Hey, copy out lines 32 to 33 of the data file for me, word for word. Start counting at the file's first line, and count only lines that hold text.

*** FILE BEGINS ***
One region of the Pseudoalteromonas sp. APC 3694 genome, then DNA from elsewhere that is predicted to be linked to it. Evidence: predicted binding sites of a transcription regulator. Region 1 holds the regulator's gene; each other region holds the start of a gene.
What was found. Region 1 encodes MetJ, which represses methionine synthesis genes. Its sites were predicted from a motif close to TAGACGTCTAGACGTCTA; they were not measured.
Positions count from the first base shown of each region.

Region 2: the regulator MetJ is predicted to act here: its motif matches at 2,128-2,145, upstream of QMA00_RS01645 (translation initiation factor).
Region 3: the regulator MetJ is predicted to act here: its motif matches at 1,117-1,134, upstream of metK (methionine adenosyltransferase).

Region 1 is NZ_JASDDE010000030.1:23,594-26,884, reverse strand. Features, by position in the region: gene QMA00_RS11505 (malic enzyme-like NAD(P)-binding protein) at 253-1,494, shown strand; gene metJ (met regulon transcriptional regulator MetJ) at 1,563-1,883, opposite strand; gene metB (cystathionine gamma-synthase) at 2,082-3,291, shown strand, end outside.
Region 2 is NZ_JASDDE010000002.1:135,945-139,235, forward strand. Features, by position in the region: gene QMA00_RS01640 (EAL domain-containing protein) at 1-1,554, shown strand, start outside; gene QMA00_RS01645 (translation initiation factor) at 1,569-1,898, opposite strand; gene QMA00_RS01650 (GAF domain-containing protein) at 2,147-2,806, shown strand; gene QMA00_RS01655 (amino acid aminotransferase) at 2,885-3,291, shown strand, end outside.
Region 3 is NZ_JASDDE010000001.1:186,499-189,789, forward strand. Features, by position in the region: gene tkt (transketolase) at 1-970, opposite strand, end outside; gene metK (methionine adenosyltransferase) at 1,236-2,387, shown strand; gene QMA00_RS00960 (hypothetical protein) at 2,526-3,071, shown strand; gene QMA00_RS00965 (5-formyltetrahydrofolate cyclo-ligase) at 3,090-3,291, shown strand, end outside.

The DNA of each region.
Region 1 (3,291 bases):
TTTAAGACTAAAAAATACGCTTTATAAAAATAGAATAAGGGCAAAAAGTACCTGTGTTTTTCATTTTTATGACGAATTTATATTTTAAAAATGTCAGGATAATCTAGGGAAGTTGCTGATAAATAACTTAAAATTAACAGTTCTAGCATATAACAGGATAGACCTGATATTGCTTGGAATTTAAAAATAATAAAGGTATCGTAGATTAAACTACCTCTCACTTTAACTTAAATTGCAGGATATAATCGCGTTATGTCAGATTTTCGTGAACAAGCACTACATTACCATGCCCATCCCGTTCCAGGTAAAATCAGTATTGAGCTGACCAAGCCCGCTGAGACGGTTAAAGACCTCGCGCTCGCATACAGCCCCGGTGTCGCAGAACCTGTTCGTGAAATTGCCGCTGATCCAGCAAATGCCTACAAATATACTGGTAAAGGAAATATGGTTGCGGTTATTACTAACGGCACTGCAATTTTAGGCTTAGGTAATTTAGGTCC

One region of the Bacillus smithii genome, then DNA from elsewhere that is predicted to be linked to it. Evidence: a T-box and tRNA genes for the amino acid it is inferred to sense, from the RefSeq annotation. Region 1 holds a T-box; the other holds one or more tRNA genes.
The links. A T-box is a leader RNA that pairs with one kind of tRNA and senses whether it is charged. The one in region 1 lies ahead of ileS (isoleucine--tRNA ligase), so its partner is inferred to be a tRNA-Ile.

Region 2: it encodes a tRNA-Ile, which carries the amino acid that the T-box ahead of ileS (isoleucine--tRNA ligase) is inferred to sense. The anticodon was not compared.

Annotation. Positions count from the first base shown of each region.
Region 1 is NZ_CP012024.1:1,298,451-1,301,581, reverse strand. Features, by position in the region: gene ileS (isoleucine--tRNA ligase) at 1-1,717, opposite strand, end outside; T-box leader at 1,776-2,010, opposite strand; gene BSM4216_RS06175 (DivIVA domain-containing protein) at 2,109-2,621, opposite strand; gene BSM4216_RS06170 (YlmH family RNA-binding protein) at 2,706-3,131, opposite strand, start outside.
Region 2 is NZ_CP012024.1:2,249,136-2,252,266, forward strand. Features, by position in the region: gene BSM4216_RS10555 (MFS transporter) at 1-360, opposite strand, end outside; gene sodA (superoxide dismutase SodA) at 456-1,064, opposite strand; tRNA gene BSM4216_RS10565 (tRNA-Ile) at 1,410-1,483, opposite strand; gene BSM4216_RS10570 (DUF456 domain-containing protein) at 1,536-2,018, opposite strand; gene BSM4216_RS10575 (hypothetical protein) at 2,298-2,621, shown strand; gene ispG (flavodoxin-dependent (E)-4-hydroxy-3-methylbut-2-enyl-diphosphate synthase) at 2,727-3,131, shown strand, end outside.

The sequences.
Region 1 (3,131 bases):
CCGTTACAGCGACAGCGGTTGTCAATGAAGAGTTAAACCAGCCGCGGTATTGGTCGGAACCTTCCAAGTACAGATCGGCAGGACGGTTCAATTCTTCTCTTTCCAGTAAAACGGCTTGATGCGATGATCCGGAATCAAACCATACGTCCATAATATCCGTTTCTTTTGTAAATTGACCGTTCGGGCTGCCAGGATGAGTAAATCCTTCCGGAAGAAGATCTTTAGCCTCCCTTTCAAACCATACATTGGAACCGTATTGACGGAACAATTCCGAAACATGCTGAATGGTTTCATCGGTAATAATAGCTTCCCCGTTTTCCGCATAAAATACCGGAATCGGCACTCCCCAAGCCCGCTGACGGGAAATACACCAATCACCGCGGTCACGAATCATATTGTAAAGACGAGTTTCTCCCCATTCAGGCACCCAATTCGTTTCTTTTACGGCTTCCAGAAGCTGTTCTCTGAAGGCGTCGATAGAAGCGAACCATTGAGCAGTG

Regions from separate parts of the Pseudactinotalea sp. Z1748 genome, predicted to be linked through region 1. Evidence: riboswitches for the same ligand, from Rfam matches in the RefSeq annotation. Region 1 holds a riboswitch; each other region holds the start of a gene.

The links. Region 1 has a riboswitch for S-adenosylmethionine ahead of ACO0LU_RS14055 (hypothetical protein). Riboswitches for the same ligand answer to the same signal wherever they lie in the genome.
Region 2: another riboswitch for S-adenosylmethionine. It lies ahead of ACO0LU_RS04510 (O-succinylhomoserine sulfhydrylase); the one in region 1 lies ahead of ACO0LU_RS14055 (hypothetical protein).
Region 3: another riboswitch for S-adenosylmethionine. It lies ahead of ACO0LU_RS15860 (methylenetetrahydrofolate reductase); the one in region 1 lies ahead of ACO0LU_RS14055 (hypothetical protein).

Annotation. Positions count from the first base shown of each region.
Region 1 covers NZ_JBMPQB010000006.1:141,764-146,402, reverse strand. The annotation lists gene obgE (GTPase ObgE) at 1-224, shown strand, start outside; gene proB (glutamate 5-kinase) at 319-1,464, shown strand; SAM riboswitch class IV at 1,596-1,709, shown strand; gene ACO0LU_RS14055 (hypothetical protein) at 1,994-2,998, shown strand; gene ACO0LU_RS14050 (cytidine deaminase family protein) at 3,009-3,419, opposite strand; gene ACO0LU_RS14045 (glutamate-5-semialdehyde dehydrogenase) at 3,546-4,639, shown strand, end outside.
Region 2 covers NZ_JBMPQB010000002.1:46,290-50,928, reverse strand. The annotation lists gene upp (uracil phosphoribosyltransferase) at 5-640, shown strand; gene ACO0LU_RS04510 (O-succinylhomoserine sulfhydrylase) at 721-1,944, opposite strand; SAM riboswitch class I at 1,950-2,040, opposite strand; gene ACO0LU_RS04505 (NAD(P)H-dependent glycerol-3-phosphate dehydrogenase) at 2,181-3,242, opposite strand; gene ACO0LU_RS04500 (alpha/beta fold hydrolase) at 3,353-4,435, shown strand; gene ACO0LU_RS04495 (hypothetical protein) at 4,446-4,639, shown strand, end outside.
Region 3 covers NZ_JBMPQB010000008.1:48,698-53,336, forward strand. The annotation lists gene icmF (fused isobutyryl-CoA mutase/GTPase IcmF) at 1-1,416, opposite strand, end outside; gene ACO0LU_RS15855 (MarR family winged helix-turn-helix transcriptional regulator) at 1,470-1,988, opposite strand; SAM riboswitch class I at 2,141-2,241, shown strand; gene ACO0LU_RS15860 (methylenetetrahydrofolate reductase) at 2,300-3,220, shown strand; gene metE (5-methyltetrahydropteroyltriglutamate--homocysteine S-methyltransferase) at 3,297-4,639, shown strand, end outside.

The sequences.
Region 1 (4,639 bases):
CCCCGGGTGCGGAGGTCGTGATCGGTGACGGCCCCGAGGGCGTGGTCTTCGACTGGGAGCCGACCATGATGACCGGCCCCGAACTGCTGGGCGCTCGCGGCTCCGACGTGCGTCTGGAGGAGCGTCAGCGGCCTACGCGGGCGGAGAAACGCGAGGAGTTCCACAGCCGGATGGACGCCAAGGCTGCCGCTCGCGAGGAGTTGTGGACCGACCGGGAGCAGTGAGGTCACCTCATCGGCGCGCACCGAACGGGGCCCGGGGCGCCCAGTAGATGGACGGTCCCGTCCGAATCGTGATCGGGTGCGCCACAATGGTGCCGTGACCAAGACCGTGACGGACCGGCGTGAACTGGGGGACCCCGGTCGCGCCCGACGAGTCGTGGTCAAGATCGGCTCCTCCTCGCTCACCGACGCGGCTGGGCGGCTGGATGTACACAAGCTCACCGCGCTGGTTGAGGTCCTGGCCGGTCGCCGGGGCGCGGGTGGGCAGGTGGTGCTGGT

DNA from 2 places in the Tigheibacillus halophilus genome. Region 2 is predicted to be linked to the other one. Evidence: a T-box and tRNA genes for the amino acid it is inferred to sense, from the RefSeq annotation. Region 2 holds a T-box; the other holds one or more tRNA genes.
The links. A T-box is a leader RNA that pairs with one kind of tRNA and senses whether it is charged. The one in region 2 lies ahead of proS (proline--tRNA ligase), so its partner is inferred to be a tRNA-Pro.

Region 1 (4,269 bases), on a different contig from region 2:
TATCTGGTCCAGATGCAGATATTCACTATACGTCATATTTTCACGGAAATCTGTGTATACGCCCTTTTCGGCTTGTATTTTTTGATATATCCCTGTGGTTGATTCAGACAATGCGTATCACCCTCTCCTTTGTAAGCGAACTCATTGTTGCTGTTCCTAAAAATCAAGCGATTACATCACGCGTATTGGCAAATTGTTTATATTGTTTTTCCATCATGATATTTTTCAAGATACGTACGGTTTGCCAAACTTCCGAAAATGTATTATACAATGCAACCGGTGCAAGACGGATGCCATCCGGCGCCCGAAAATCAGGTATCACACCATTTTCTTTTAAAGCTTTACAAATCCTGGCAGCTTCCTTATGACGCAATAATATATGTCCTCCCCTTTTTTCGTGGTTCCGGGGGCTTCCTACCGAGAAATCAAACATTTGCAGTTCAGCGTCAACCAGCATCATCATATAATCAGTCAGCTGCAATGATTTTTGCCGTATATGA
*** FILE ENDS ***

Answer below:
DNA from 2 places in the Tigheibacillus halophilus genome. Region 2 is predicted to be linked to the other one. Evidence: a T-box and tRNA genes for the amino acid it is inferred to sense, from the RefSeq annotation. Region 2 holds a T-box; the other holds one or more tRNA genes.
The links. A T-box is a leader RNA that pairs with one kind of tRNA and senses whether it is charged. The one in region 2 lies ahead of proS (proline--tRNA ligase), so its partner is inferred to be a tRNA-Pro.